Kohler got on a computer and started looking up contact information for every coach he could in Washington, Oregon, Idaho and Montana. He totaled 70, and sent his information to them. Out of that number, he said 10 returned his inquiry to play.
“Out of the 70, I got 10 yeses,” he said. “I tell the kids, 60 nos is a lot harsher than 10 yeses.”
He tried out at Whitworth University, an NCAA Div. III team in Spokane, and felt wanted — which was important to him.
“That made me feel great that a college wanted me that bad,” he said.
Kohler wanted to intensify his training, so he continued to hit the tourney trail, where he says former NCAA, NAIA and junior college athletes are at. Kohler didn’t have the money, so he picked up hitchhiking again.
One tournament was 250 miles away, and he left on Thursday to be on time for a Saturday start. His teammates didn’t believe he was doing it, so he used the mobile phone app Snapchat to log his journey.
His friend was wowed. “He said he’d never met a player that had that much respect for the game,” Kohler said.
At Whitworth, he played for one of the best teams in the country. The Pirates went 23-5 and made the NCAA Div. III Tournament.
“It was a lot of success really fast,” he said. “It was really fun to be a part of that.”
After an injury, he started slipping further down the bench.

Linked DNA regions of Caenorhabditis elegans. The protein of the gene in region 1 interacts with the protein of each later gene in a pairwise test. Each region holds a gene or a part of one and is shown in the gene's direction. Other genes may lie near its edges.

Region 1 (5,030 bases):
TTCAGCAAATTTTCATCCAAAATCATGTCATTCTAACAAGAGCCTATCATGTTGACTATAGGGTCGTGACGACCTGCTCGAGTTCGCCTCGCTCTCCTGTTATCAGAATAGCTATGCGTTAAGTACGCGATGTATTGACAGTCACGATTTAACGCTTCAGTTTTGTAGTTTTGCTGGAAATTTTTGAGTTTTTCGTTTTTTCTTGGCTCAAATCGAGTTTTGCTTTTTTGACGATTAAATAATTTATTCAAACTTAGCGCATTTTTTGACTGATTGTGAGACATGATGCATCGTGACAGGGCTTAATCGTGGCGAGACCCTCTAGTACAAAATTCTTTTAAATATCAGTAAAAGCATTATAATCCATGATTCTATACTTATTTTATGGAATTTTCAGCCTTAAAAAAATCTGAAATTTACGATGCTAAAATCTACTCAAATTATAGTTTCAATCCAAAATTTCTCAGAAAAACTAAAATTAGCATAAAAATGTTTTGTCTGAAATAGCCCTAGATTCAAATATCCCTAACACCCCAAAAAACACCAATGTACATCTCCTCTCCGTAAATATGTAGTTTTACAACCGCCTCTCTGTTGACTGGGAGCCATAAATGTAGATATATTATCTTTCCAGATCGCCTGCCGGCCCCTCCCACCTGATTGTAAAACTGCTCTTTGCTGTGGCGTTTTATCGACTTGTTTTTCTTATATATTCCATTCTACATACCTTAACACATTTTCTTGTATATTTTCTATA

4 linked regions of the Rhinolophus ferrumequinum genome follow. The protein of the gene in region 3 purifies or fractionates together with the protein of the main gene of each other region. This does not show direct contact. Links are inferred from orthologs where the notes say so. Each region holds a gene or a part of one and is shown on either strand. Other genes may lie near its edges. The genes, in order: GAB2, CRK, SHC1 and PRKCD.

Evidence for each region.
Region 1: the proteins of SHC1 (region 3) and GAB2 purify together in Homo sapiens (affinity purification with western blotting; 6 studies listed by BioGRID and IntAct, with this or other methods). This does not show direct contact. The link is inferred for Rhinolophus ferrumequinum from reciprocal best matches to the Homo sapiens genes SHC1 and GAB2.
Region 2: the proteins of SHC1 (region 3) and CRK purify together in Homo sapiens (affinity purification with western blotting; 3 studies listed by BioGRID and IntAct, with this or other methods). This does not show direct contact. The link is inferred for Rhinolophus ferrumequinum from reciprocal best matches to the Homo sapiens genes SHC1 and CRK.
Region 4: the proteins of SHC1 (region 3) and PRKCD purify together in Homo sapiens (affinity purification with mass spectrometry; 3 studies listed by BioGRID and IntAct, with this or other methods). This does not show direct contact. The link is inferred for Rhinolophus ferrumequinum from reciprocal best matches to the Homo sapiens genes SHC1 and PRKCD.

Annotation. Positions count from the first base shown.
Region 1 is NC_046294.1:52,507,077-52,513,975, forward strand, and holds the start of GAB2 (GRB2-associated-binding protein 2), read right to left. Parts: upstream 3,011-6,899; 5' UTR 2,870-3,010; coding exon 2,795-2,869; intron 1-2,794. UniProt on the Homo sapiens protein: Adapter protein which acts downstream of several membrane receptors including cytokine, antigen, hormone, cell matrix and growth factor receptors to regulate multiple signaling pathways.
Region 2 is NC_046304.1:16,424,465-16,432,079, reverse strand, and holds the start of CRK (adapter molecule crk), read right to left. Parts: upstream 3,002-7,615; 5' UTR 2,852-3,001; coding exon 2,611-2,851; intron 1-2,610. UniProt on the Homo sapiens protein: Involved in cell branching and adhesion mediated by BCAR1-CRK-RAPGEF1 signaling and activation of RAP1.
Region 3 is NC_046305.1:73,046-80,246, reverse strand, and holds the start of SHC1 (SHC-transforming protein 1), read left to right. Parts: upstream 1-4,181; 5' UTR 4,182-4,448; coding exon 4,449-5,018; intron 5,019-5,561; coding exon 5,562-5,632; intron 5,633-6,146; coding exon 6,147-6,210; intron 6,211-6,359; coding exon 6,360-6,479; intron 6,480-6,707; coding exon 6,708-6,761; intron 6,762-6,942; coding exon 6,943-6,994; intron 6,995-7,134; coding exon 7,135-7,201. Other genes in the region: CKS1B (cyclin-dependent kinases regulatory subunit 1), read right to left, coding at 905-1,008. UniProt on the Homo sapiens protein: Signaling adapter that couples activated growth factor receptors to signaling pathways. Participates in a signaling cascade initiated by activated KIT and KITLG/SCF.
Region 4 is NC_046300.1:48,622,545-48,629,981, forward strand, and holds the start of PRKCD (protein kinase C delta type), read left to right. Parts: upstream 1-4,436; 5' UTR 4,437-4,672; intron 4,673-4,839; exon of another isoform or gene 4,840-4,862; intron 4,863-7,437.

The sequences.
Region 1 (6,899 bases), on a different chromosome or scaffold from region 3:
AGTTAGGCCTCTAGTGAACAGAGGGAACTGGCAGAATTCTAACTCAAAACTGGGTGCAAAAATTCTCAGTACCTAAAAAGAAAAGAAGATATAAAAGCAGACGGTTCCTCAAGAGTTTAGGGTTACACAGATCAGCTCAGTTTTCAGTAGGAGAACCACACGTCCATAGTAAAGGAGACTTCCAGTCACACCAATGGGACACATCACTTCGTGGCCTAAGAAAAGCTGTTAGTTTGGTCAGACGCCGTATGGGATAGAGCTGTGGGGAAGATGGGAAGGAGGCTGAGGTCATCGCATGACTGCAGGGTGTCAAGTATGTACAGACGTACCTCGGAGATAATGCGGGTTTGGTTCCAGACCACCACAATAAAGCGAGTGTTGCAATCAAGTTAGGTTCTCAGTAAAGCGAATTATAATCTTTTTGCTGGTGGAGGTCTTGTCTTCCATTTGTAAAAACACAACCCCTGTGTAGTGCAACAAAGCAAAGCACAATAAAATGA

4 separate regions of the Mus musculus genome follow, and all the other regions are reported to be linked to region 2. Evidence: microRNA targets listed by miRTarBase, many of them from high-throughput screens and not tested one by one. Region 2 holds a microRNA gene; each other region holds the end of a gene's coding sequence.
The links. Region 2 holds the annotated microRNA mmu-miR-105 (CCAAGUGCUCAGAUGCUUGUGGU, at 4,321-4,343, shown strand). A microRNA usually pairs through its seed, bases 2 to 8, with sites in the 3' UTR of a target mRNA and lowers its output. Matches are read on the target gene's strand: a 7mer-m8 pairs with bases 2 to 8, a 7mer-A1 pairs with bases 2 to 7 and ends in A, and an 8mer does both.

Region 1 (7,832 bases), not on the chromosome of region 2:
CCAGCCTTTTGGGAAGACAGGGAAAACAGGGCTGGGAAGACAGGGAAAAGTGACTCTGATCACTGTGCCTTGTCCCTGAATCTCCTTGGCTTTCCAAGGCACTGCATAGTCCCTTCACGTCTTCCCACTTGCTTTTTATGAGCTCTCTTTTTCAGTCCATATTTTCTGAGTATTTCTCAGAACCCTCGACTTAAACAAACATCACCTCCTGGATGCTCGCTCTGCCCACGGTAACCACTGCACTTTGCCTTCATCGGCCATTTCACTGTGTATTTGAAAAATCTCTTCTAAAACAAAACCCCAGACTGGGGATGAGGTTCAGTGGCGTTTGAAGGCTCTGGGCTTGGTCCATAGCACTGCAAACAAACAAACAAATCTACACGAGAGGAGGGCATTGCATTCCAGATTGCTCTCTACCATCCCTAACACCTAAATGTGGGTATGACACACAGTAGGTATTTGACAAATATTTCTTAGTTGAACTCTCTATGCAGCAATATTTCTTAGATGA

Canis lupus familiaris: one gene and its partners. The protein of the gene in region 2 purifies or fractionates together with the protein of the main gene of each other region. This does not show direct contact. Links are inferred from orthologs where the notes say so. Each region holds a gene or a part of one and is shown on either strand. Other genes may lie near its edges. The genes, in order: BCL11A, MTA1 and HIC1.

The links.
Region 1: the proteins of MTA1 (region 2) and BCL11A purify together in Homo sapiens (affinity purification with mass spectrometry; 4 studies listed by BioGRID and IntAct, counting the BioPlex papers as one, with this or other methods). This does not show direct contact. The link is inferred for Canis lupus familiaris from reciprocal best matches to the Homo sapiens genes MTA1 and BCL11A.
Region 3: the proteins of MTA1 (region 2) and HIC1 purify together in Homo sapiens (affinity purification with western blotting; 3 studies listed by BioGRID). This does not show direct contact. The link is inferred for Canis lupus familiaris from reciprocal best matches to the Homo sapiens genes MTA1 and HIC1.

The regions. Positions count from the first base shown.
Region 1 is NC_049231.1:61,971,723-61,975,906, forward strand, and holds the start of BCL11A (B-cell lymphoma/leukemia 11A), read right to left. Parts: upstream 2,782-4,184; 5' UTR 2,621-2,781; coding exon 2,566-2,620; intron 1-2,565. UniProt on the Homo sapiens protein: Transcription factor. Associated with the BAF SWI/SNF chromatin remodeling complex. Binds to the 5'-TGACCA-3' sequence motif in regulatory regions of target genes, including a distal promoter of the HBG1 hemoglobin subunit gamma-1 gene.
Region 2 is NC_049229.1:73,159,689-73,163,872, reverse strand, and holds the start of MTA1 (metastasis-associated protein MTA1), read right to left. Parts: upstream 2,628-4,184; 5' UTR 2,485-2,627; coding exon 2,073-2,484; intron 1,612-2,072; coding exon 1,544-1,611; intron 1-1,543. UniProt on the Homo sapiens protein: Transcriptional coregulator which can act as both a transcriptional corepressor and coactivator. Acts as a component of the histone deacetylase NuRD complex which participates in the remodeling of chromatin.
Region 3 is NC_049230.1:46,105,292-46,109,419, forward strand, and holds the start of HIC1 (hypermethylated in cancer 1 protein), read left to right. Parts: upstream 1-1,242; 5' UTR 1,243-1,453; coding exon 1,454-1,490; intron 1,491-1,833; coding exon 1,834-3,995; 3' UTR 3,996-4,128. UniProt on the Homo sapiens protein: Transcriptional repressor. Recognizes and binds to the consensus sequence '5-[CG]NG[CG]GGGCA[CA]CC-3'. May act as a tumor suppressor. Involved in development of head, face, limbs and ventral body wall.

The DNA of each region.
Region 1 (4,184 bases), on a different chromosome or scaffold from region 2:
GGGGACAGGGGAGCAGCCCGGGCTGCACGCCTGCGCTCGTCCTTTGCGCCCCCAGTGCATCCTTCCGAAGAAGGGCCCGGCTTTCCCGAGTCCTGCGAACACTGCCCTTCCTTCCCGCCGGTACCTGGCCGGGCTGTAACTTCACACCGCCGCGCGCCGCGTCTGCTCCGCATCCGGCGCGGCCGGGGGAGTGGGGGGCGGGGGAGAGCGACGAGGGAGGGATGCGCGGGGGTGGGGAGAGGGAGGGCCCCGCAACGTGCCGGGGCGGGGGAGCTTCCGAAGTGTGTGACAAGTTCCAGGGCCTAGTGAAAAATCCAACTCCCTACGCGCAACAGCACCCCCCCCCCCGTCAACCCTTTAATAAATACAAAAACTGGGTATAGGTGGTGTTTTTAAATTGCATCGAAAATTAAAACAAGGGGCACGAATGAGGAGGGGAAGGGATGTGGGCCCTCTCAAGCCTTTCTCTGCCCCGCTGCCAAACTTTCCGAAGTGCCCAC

“I felt like I lost my opportunity,” he said. “So I had a talk with the coaches. I said, ‘Hey, I’m gonna leave.’ The head coach wanted me to stay.”
Kohler said he worked hard all summer with a new enthusiasm — “coach wants me” — and came back to find a new player ahead of him in the depth chart.
“In the preseason, this guy was getting all the minutes, so I was really frustrated and felt kind of burnt, betrayed,” he said. “So it was a hard point for me.”
He was faced with a critical decision that he still faces criticism for: Keep his dream alive and play elsewhere, or potentially never play a minute again at Whitworth.
Kohler let the rebel out. Some people from home were appalled with the rumor that he chose Indian ball over college ball. But that’s not how it went down, he said.
The decision to get himself kicked off the team was a calculated move, according to Kohler.
“Coming into our last preseason game — the last game to determine my eligibility for next season — I decided to save my senior year, my last chance (at taking another step toward professional basketball),” he said.
Kohler had a conversation with his assistant coaches about his plan to skip a game and attend an All-Indian basketball tournament.
“I knew I was gonna make the head coach really pissed off if I did it,” he said. “I was like, ‘If I gotta make him mad to save my year, so be it.’”
He went to the coach’s office and let him know what he had decided to do.
The coach said, “You know what’s gonna happen if you play in the tournament.”